The percentage of millennials planning to "always rent" is up about 25% from last year, to 12.3%, based on Apartment List's annual survey; the factors behind this are primarily high house prices and high levels of indebtedness, driven primarily by student debt.
Home ownership is one of the traditional signifiers of American middle-class respectability, and so the growing proportion of Americans who have abandoned it can be read as the sunsetting of a major part of "the American dream."
But if millennials think they're struggling now, wait until their parents -- who lost their defined benefits pension and were moved into market-based 401(k)s that are grossly inadequate to supporting them after they stop working -- retire.
With shrinking welfare and public services, no pensions, and contractions in the scope of both Medicaid and private insurance, as well as rising medical expenses, ruinous medical surprise billing, and skyrocketing pharma costs, retirees will be living longer and will also be less able to care for themselves through their retirement.
That means that these debt-burdened, renting millennials, struggling with wage stagnation and gig-economy precarity, will soon be expected to care for their parents, either by moving them into their own rented homes, or by taking time away from work and their own families to care for their increasingly frail parents.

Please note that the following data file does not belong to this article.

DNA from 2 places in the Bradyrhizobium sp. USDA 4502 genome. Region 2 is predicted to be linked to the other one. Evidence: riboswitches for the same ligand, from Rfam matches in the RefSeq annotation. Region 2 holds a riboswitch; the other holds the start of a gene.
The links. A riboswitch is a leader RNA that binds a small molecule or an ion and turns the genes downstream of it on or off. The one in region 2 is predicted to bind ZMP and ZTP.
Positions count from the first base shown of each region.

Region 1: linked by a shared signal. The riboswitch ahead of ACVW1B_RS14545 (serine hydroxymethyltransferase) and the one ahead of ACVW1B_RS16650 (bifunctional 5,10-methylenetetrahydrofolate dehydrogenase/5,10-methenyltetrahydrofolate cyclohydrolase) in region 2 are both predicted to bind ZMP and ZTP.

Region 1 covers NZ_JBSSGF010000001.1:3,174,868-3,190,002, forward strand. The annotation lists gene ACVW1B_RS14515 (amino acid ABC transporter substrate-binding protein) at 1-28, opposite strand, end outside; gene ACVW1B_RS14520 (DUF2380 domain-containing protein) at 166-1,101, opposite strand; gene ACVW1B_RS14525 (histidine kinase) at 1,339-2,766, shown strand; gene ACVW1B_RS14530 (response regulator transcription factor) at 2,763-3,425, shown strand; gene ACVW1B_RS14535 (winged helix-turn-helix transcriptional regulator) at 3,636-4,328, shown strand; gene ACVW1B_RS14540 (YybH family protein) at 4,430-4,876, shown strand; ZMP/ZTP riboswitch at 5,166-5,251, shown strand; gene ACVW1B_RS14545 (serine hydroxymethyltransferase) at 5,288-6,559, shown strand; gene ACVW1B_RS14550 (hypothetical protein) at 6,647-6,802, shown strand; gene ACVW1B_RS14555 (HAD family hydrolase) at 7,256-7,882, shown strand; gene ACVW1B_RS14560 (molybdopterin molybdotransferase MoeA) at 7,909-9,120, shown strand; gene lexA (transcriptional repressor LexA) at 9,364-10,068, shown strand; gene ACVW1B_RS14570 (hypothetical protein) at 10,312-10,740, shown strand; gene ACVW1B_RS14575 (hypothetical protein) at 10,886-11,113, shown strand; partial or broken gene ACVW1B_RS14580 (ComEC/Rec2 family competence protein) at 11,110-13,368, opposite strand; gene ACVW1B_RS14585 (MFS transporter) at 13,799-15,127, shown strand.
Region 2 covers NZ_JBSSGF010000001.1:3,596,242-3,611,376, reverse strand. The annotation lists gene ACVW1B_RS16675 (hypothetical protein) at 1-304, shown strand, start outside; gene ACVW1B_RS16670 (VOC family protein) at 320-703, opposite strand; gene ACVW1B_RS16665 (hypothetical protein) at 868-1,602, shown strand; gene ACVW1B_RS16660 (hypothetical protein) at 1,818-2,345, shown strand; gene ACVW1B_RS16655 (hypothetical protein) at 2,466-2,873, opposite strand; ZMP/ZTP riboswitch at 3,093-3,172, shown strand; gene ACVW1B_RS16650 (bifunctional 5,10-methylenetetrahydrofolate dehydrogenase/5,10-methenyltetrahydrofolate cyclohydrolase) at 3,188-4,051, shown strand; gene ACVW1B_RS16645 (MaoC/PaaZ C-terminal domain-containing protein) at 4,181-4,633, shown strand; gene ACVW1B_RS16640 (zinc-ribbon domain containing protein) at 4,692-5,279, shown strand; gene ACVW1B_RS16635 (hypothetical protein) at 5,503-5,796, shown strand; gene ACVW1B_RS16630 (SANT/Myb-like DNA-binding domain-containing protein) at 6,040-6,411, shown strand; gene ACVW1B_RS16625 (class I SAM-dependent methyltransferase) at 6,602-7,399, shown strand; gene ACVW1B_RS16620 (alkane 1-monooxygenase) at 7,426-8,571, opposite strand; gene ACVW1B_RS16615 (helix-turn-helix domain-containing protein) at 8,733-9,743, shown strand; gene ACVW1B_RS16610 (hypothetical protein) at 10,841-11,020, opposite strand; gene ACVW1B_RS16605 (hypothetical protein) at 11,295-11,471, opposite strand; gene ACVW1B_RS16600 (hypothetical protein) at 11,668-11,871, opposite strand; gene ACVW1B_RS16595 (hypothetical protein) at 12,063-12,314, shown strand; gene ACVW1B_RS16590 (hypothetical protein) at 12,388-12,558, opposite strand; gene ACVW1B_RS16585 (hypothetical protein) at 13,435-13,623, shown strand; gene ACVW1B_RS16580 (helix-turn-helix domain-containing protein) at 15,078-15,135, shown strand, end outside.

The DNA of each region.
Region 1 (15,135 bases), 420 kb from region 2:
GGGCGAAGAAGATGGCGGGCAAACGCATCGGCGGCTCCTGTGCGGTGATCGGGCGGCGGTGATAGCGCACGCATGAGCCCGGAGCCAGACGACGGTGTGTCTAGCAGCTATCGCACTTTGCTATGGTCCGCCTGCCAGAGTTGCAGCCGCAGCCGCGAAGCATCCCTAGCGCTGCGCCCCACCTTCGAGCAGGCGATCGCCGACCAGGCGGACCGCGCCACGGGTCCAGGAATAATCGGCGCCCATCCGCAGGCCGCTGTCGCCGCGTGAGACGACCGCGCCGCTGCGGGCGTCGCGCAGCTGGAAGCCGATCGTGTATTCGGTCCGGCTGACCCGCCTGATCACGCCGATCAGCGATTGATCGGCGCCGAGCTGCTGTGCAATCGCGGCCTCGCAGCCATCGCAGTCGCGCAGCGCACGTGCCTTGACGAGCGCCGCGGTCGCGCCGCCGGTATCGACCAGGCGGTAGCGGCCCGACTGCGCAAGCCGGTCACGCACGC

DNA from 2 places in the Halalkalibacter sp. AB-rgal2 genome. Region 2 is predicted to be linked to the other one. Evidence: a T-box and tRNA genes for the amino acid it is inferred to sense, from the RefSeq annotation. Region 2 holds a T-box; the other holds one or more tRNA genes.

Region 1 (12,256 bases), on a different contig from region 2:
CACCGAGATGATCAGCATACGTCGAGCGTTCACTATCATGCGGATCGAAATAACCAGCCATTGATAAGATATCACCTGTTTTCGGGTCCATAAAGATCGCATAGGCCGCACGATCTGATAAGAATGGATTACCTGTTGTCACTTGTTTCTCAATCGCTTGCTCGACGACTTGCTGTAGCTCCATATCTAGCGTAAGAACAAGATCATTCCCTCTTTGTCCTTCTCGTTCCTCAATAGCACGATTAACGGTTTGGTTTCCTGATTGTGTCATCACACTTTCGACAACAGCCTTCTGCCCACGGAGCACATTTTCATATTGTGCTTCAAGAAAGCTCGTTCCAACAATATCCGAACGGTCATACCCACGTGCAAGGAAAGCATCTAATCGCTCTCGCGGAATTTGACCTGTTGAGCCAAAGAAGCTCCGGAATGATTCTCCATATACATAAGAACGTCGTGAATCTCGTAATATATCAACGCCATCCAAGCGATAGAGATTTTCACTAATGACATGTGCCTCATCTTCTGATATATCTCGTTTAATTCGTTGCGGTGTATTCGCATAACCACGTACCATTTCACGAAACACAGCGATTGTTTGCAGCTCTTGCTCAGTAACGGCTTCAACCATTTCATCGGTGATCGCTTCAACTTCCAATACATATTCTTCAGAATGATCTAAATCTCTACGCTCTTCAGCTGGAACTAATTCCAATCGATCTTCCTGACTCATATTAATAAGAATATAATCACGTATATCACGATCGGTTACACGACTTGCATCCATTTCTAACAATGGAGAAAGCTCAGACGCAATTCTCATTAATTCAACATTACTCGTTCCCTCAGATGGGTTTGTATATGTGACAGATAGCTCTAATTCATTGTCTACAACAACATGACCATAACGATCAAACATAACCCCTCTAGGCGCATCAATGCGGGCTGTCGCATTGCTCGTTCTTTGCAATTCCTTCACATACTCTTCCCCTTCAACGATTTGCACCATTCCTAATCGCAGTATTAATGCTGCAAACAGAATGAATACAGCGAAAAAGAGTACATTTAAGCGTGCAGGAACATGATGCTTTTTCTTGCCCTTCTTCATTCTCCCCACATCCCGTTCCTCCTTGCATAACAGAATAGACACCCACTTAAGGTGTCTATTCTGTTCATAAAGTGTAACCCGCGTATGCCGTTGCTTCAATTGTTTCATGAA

That means that a whole generation's prime child-rearing and working years will be compromised by crushing eldercare and debt burdens, leaving them largely childless (with fewer young workers coming up behind them to pay into the Social Security system when they retire) and with stunted working lives.
Not everyone will end up this way: the top decile and the one percent will enjoy the "privileges" of good jobs and families.
If there was ever a moment for intergenerational solidarity, this is it. Neither boomers nor the generations after them have a future under neoliberalism and inequality.
The majority of this cohort — 69% — said it's because they can't afford to buy a home. Affordability is why many millennials have been renting longer and buying later than previous generations.
Housing prices have been climbing steadily — first-time homebuyers are paying 39% more than they were nearly 40 years ago, according to Student Loan Hero. And only 13% of millennial renters across the US will be able to afford a traditional 20% down payment within the next five years, the Apartment List survey found.
That explains why most survey respondents said the biggest financial obstacle to homeownership is saving up for a down payment. Nearly half of millennial renters who want to buy a home haven't even begun saving for a down payment, and only 13% have more than $10,000 saved.
Student-loan debt and skyrocketing housing prices have become so bad that more millennials are planning to rent forever [Hillary Hoffower/Business Insider]
2019 Millennial Homeownership Report: More Millennials Are Preparing For A Life of Renting [Rob Warnock/Apartment List]
(via Naked Capitalism)